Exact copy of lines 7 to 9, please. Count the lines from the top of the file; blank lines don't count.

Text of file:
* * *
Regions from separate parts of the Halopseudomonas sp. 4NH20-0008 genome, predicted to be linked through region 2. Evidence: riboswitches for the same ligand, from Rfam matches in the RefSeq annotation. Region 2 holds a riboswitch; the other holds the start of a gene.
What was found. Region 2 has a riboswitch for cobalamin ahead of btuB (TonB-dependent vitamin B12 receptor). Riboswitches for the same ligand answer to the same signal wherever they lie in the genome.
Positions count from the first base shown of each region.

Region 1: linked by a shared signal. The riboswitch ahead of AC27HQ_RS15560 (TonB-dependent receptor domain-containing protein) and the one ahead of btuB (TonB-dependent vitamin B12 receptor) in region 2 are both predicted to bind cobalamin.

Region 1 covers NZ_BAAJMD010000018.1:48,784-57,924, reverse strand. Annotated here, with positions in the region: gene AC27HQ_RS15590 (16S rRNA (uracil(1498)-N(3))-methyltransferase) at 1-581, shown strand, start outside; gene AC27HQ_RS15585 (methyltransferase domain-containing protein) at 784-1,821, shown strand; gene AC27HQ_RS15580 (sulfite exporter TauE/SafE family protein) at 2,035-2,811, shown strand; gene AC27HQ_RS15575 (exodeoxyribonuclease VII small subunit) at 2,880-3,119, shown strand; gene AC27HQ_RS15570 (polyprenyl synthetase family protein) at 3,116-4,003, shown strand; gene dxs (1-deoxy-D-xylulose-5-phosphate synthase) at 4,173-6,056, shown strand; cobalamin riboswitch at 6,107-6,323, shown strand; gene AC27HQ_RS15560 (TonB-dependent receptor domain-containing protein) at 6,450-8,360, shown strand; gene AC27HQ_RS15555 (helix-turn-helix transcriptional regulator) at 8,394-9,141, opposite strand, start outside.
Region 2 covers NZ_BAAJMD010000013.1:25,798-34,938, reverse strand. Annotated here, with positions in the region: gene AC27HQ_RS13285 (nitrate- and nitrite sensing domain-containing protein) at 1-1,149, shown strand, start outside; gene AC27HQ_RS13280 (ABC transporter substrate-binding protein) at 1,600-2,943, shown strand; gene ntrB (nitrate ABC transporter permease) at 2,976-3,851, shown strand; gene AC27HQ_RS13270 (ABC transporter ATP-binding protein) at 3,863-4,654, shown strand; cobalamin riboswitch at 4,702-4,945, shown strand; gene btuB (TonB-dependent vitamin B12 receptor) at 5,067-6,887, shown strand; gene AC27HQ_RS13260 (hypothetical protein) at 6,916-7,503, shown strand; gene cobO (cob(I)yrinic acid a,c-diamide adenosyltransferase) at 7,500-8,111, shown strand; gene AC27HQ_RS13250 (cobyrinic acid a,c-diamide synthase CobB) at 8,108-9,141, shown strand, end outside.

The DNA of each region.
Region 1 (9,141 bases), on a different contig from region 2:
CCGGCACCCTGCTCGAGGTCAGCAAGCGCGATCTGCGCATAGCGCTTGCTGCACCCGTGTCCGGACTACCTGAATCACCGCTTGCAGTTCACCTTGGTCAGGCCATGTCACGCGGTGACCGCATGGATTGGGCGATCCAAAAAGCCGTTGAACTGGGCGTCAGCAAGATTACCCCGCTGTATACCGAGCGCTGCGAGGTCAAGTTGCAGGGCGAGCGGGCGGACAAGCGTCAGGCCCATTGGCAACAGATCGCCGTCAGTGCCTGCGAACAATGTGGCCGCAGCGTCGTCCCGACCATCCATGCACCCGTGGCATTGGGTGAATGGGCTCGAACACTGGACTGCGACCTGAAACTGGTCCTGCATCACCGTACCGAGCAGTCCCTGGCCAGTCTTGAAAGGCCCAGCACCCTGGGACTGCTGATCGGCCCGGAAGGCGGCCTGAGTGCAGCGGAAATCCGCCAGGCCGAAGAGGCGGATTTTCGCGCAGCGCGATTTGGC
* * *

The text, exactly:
The DNA of each region.
Region 1 (9,141 bases), on a different contig from region 2:
CCGGCACCCTGCTCGAGGTCAGCAAGCGCGATCTGCGCATAGCGCTTGCTGCACCCGTGTCCGGACTACCTGAATCACCGCTTGCAGTTCACCTTGGTCAGGCCATGTCACGCGGTGACCGCATGGATTGGGCGATCCAAAAAGCCGTTGAACTGGGCGTCAGCAAGATTACCCCGCTGTATACCGAGCGCTGCGAGGTCAAGTTGCAGGGCGAGCGGGCGGACAAGCGTCAGGCCCATTGGCAACAGATCGCCGTCAGTGCCTGCGAACAATGTGGCCGCAGCGTCGTCCCGACCATCCATGCACCCGTGGCATTGGGTGAATGGGCTCGAACACTGGACTGCGACCTGAAACTGGTCCTGCATCACCGTACCGAGCAGTCCCTGGCCAGTCTTGAAAGGCCCAGCACCCTGGGACTGCTGATCGGCCCGGAAGGCGGCCTGAGTGCAGCGGAAATCCGCCAGGCCGAAGAGGCGGATTTTCGCGCAGCGCGATTTGGC